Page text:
FergusonOctober: Weekend of resistance

Activism is defined as the effort to promote, impede, or direct socialpoliticaleconomic, or environmental change, or stasis. I’ve only ever touched on the notion of activism as it pertains to family politics. You know, picketing my own living room to break up the injustice  of one child dominating the television show selection process for “like, FOREVER, mom!” or passing out flyers in front of my house to stop the over-proliferation of carbohydrates as the only reliable food staples in my scurvy-bound children’s diet. And while the rights of one person over another to control whether they are “forced” to watch yet another freaking episode of Supernatural already when they wanted to watch Parent Trap for the four-hundredth time is important, STFU, children!

I’m expanding my horizons beyond the home front with respect to activism.

This is a momentous time in my community. I attended a meeting last night to get training as a de-escalator in the marches planned all over St. Louis over the weekend of October 10-13. (#FergusonOctober. Text HANDSUP to 90975 for updates). I was very heartened that the majority of the volunteers at the meeting were caucasian. Not surprisingly, there were several members of the faith community in attendance. The attendees ranged from old enough to remember the marches in 1965 from Selma to Montgomery, Alabama to those who were born thirty years after. There were about sixty of us. The main event on Saturday, October 11th, The Justice For All National March and Rally, is expected to attract upwards of 5,000+ people from all over the country. I hope it exceeds those estimates.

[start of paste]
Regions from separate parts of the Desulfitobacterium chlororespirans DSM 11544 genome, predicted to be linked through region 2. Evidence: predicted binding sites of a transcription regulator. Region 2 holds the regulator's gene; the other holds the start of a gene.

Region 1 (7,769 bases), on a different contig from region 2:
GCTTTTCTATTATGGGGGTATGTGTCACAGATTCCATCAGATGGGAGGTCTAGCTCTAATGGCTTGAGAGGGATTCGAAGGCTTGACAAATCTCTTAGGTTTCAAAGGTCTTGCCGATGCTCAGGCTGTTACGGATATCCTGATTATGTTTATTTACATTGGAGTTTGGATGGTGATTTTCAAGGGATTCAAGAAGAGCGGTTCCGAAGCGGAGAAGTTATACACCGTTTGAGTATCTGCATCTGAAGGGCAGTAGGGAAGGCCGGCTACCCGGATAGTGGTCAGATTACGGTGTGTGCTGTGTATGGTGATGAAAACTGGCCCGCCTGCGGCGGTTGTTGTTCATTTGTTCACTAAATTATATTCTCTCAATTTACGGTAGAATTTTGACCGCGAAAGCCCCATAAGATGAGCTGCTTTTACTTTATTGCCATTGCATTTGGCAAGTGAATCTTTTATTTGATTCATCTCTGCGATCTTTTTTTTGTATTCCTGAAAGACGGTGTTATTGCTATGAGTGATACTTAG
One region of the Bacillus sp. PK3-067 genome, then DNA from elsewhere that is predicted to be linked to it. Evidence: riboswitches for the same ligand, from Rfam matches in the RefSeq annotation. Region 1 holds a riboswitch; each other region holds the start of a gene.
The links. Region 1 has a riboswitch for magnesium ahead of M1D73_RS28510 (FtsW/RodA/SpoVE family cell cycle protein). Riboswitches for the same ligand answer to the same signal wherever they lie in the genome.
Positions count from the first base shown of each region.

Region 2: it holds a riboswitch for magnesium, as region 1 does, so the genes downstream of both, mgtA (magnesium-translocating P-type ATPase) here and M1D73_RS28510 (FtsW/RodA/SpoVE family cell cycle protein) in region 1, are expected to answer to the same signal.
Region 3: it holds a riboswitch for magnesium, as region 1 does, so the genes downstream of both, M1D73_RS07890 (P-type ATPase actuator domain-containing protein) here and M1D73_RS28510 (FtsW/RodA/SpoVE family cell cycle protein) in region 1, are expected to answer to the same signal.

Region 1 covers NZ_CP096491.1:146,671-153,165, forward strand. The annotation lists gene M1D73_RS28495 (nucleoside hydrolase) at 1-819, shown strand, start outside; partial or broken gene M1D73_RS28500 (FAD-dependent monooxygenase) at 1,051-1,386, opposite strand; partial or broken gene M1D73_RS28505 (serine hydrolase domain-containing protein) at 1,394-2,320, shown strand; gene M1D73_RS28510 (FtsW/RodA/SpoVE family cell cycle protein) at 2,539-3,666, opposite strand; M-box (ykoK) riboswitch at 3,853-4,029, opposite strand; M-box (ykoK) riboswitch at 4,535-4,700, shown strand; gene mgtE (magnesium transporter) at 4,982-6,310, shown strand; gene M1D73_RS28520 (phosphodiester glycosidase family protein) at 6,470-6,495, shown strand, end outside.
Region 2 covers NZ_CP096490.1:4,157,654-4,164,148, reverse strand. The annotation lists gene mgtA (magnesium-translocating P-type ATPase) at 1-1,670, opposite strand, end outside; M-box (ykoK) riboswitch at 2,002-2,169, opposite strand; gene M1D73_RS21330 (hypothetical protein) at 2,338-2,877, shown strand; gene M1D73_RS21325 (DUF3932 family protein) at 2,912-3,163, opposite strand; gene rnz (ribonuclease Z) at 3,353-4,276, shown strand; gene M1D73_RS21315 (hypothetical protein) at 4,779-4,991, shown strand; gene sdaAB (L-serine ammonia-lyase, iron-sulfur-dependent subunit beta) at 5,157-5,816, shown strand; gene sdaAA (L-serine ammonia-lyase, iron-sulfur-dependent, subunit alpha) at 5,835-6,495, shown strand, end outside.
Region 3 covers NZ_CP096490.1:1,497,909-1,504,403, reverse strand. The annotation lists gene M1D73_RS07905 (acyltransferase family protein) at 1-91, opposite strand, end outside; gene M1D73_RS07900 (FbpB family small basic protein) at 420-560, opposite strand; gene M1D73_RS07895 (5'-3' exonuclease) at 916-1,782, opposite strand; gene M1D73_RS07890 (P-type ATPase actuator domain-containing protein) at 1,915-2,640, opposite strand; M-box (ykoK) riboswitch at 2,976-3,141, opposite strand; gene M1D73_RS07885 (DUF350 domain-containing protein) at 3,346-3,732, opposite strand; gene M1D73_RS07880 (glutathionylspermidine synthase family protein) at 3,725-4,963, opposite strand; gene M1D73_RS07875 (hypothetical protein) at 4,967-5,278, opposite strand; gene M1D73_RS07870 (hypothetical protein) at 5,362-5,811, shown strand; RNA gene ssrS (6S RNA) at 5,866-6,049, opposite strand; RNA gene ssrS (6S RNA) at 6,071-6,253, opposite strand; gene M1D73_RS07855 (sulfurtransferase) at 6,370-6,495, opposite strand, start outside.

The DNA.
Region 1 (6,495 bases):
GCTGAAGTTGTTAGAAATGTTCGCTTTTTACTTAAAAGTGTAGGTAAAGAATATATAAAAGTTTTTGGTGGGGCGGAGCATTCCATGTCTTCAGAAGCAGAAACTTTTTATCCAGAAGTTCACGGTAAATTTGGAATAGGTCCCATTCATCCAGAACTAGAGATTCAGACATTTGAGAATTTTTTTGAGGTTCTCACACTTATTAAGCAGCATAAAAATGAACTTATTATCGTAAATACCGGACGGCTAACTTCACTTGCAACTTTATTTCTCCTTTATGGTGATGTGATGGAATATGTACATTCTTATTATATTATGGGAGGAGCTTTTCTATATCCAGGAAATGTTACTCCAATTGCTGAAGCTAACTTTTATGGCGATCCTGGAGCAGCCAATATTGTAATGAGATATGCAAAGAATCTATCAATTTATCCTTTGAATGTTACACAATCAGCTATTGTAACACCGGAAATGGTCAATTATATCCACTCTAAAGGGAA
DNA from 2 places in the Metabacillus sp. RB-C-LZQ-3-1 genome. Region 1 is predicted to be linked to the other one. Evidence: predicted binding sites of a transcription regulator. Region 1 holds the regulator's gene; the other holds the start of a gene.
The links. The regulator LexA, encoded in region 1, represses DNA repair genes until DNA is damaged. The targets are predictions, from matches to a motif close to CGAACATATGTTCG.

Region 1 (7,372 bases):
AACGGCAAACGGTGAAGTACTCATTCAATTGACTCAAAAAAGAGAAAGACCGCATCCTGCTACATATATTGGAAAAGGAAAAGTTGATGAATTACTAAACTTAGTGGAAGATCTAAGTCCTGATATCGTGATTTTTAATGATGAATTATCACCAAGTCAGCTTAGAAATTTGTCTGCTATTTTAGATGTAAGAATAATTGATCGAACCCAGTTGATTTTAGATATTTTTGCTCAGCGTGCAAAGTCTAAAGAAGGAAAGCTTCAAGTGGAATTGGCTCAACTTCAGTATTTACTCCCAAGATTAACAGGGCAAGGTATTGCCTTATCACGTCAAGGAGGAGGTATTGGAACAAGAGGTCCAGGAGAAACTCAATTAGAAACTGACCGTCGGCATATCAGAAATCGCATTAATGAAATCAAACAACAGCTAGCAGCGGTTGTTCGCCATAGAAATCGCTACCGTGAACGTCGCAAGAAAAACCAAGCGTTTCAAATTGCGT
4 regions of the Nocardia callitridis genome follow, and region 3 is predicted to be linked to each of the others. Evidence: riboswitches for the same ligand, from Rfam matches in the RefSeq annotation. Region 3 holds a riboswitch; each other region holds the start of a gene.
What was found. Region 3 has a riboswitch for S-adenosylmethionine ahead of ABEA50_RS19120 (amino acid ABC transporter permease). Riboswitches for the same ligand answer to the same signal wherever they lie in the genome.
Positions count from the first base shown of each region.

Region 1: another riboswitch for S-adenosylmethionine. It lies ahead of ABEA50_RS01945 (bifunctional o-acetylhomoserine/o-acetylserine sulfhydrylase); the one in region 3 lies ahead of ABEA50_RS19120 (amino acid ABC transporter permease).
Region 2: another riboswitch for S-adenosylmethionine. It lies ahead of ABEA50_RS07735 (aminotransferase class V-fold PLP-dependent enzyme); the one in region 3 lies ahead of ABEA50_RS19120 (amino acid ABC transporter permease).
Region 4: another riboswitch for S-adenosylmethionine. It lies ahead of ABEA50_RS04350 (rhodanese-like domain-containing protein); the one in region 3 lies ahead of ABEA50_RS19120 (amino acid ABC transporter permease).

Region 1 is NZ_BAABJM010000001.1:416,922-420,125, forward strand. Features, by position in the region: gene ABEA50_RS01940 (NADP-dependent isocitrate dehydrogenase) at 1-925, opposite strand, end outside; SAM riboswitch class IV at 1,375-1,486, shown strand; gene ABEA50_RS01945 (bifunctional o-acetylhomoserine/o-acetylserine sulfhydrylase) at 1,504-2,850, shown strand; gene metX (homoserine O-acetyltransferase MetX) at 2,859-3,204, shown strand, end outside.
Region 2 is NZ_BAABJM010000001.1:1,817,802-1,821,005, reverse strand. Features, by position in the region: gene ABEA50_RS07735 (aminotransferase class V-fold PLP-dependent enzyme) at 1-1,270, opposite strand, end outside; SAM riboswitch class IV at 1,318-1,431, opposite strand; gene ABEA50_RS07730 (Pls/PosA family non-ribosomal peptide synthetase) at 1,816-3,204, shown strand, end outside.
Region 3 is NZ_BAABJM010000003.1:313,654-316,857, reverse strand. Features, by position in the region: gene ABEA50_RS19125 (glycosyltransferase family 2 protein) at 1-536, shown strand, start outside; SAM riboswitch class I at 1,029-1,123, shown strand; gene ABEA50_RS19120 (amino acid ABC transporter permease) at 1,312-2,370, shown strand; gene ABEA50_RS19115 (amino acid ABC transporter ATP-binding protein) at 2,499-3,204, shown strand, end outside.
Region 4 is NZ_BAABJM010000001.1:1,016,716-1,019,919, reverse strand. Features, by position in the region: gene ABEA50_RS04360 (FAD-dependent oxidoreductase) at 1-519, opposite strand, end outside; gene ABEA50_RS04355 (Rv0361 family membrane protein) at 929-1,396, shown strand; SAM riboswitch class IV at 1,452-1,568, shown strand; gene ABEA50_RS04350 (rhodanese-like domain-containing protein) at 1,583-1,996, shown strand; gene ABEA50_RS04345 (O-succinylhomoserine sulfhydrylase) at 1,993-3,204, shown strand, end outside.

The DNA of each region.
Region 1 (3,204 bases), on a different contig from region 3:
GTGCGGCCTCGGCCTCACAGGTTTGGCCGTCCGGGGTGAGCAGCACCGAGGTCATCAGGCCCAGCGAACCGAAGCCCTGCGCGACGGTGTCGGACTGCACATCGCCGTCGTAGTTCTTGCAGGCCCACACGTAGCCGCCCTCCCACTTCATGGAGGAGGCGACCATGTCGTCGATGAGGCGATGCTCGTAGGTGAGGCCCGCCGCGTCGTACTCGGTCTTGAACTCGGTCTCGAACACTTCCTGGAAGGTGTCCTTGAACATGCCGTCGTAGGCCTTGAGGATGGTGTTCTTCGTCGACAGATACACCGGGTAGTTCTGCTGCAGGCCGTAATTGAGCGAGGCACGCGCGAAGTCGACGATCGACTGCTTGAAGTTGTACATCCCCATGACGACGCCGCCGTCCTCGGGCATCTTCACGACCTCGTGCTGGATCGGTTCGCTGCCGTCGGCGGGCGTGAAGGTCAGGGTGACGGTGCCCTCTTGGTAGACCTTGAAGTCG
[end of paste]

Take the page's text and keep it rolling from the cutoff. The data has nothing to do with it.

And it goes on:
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Screenshot of me and Devlin on the opening credits for Meet the Press 2 wks after Brown’s shooting

There was no “us” versus “them” mentality in that room. Just a burning desire to drive change for all human beings to be treated fairly. Solidarity. We practiced scenarios between protesters and counter-protesters as well as protesters with different approaches to the events. We also talked a lot about respect, which is a key component of talking someone who is upset and bent on violence down to earth. Respect, or rather lack thereof, is also at the heart of what happened in Ferguson on August 9th, 2014 on Canfield Lane. I suspect neither Michael Brown nor Darren Wilson felt respected on the street that day, and it cost one person their life and severely impacted the other.

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Screenshot of daughter Blair in the white cap on MSNBC website. NAACP March August 2014.

I think back to the times I have been the most angry in my life and it usually had to do with my perception of the other person not respecting me. I’m fine until you grin like I’m an idiot and then I want to cut you. Lack of respect stems from a lack of understanding about the other person and a knee-jerk dismissal of their views. No matter what the legal process determines about the fate of Darren Wilson, no matter how long the momentum of the Ferguson protests last, my sincerest hope is that we can all learn to understand and respect each other regardless of the color of our skin or the neighborhood in which we live.


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